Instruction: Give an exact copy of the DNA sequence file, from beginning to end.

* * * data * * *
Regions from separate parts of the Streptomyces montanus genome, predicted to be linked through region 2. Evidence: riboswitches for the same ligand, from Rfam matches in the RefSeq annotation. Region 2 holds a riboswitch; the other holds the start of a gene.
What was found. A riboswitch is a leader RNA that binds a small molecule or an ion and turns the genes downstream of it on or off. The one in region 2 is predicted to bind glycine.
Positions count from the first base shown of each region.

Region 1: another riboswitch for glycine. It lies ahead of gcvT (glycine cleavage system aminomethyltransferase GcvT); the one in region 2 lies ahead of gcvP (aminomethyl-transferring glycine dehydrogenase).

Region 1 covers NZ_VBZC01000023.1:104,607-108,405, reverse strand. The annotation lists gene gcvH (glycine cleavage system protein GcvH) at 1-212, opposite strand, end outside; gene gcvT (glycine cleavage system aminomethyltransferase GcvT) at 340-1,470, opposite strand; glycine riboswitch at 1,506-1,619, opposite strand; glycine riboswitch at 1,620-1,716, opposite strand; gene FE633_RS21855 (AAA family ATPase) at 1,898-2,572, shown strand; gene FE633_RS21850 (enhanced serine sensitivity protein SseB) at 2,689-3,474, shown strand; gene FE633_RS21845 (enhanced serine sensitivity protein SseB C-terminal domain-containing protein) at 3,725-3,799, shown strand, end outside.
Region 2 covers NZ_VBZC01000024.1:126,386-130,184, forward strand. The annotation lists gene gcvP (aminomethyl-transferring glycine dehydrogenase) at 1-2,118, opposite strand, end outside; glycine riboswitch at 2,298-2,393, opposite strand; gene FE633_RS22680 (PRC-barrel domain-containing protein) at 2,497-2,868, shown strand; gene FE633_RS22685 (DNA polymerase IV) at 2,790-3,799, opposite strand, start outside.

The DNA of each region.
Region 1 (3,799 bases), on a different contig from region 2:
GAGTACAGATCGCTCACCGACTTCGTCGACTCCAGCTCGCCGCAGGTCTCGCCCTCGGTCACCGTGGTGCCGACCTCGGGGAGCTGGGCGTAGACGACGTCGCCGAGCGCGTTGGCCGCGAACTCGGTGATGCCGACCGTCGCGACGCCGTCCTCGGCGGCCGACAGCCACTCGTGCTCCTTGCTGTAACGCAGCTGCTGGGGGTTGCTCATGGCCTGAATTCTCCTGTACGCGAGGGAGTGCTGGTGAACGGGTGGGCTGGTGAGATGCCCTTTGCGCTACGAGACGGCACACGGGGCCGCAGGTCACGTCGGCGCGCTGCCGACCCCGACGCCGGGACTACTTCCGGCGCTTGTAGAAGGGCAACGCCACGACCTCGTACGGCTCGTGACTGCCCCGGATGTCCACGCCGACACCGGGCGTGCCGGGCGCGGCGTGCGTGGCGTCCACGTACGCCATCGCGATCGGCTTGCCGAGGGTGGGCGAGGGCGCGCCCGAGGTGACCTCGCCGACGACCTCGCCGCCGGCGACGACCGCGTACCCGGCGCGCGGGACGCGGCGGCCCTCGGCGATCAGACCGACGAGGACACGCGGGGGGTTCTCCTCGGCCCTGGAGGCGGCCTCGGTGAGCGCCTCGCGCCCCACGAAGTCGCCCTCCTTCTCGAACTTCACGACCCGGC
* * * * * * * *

Regions from separate parts of the Streptomyces montanus genome, predicted to be linked through region 2. Evidence: riboswitches for the same ligand, from Rfam matches in the RefSeq annotation. Region 2 holds a riboswitch; the other holds the start of a gene.
What was found. A riboswitch is a leader RNA that binds a small molecule or an ion and turns the genes downstream of it on or off. The one in region 2 is predicted to bind glycine.
Positions count from the first base shown of each region.

Region 1: another riboswitch for glycine. It lies ahead of gcvT (glycine cleavage system aminomethyltransferase GcvT); the one in region 2 lies ahead of gcvP (aminomethyl-transferring glycine dehydrogenase).

Region 1 covers NZ_VBZC01000023.1:104,607-108,405, reverse strand. The annotation lists gene gcvH (glycine cleavage system protein GcvH) at 1-212, opposite strand, end outside; gene gcvT (glycine cleavage system aminomethyltransferase GcvT) at 340-1,470, opposite strand; glycine riboswitch at 1,506-1,619, opposite strand; glycine riboswitch at 1,620-1,716, opposite strand; gene FE633_RS21855 (AAA family ATPase) at 1,898-2,572, shown strand; gene FE633_RS21850 (enhanced serine sensitivity protein SseB) at 2,689-3,474, shown strand; gene FE633_RS21845 (enhanced serine sensitivity protein SseB C-terminal domain-containing protein) at 3,725-3,799, shown strand, end outside.
Region 2 covers NZ_VBZC01000024.1:126,386-130,184, forward strand. The annotation lists gene gcvP (aminomethyl-transferring glycine dehydrogenase) at 1-2,118, opposite strand, end outside; glycine riboswitch at 2,298-2,393, opposite strand; gene FE633_RS22680 (PRC-barrel domain-containing protein) at 2,497-2,868, shown strand; gene FE633_RS22685 (DNA polymerase IV) at 2,790-3,799, opposite strand, start outside.

The DNA of each region.
Region 1 (3,799 bases), on a different contig from region 2:
GAGTACAGATCGCTCACCGACTTCGTCGACTCCAGCTCGCCGCAGGTCTCGCCCTCGGTCACCGTGGTGCCGACCTCGGGGAGCTGGGCGTAGACGACGTCGCCGAGCGCGTTGGCCGCGAACTCGGTGATGCCGACCGTCGCGACGCCGTCCTCGGCGGCCGACAGCCACTCGTGCTCCTTGCTGTAACGCAGCTGCTGGGGGTTGCTCATGGCCTGAATTCTCCTGTACGCGAGGGAGTGCTGGTGAACGGGTGGGCTGGTGAGATGCCCTTTGCGCTACGAGACGGCACACGGGGCCGCAGGTCACGTCGGCGCGCTGCCGACCCCGACGCCGGGACTACTTCCGGCGCTTGTAGAAGGGCAACGCCACGACCTCGTACGGCTCGTGACTGCCCCGGATGTCCACGCCGACACCGGGCGTGCCGGGCGCGGCGTGCGTGGCGTCCACGTACGCCATCGCGATCGGCTTGCCGAGGGTGGGCGAGGGCGCGCCCGAGGTGACCTCGCCGACGACCTCGCCGCCGGCGACGACCGCGTACCCGGCGCGCGGGACGCGGCGGCCCTCGGCGATCAGACCGACGAGGACACGCGGGGGGTTCTCCTCGGCCCTGGAGGCGGCCTCGGTGAGCGCCTCGCGCCCCACGAAGTCGCCCTCCTTCTCGAACTTCACGACCCGGC